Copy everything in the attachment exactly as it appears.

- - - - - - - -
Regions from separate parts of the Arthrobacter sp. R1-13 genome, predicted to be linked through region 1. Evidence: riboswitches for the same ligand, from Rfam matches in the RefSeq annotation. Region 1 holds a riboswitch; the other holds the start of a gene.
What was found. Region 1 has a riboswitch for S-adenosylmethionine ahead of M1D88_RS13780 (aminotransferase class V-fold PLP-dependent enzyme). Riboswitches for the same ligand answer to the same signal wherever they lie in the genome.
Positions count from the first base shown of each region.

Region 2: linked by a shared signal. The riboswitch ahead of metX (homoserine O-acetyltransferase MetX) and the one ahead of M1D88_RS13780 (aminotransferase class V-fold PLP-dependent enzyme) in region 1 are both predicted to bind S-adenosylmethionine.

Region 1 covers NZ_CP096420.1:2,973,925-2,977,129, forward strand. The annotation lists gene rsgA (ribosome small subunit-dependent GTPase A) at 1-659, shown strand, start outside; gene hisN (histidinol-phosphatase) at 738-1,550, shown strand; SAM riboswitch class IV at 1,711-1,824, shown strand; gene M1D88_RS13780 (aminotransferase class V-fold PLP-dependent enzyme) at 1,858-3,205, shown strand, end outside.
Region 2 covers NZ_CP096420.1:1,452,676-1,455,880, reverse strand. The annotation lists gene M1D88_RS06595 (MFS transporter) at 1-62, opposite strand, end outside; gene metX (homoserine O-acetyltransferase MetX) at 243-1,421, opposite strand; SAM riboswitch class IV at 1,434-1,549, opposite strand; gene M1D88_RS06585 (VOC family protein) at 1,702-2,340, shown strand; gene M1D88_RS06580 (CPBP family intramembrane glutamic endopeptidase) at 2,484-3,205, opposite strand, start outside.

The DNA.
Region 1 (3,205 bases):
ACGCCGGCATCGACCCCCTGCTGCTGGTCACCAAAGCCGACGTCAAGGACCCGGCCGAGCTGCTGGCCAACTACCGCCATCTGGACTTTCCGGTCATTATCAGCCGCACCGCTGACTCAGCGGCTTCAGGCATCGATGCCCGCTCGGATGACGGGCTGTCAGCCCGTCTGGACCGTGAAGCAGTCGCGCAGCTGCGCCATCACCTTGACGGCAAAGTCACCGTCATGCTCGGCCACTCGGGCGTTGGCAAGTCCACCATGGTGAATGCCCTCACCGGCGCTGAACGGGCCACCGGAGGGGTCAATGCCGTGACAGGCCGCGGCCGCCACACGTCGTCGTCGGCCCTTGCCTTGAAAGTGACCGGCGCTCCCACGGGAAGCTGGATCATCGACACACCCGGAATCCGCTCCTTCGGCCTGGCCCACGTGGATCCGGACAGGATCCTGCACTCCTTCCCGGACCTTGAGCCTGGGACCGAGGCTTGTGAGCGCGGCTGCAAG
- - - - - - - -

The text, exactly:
Regions from separate parts of the Arthrobacter sp. R1-13 genome, predicted to be linked through region 1. Evidence: riboswitches for the same ligand, from Rfam matches in the RefSeq annotation. Region 1 holds a riboswitch; the other holds the start of a gene.
What was found. Region 1 has a riboswitch for S-adenosylmethionine ahead of M1D88_RS13780 (aminotransferase class V-fold PLP-dependent enzyme). Riboswitches for the same ligand answer to the same signal wherever they lie in the genome.
Positions count from the first base shown of each region.

Region 2: linked by a shared signal. The riboswitch ahead of metX (homoserine O-acetyltransferase MetX) and the one ahead of M1D88_RS13780 (aminotransferase class V-fold PLP-dependent enzyme) in region 1 are both predicted to bind S-adenosylmethionine.

Region 1 covers NZ_CP096420.1:2,973,925-2,977,129, forward strand. The annotation lists gene rsgA (ribosome small subunit-dependent GTPase A) at 1-659, shown strand, start outside; gene hisN (histidinol-phosphatase) at 738-1,550, shown strand; SAM riboswitch class IV at 1,711-1,824, shown strand; gene M1D88_RS13780 (aminotransferase class V-fold PLP-dependent enzyme) at 1,858-3,205, shown strand, end outside.
Region 2 covers NZ_CP096420.1:1,452,676-1,455,880, reverse strand. The annotation lists gene M1D88_RS06595 (MFS transporter) at 1-62, opposite strand, end outside; gene metX (homoserine O-acetyltransferase MetX) at 243-1,421, opposite strand; SAM riboswitch class IV at 1,434-1,549, opposite strand; gene M1D88_RS06585 (VOC family protein) at 1,702-2,340, shown strand; gene M1D88_RS06580 (CPBP family intramembrane glutamic endopeptidase) at 2,484-3,205, opposite strand, start outside.

The DNA.
Region 1 (3,205 bases):
ACGCCGGCATCGACCCCCTGCTGCTGGTCACCAAAGCCGACGTCAAGGACCCGGCCGAGCTGCTGGCCAACTACCGCCATCTGGACTTTCCGGTCATTATCAGCCGCACCGCTGACTCAGCGGCTTCAGGCATCGATGCCCGCTCGGATGACGGGCTGTCAGCCCGTCTGGACCGTGAAGCAGTCGCGCAGCTGCGCCATCACCTTGACGGCAAAGTCACCGTCATGCTCGGCCACTCGGGCGTTGGCAAGTCCACCATGGTGAATGCCCTCACCGGCGCTGAACGGGCCACCGGAGGGGTCAATGCCGTGACAGGCCGCGGCCGCCACACGTCGTCGTCGGCCCTTGCCTTGAAAGTGACCGGCGCTCCCACGGGAAGCTGGATCATCGACACACCCGGAATCCGCTCCTTCGGCCTGGCCCACGTGGATCCGGACAGGATCCTGCACTCCTTCCCGGACCTTGAGCCTGGGACCGAGGCTTGTGAGCGCGGCTGCAAG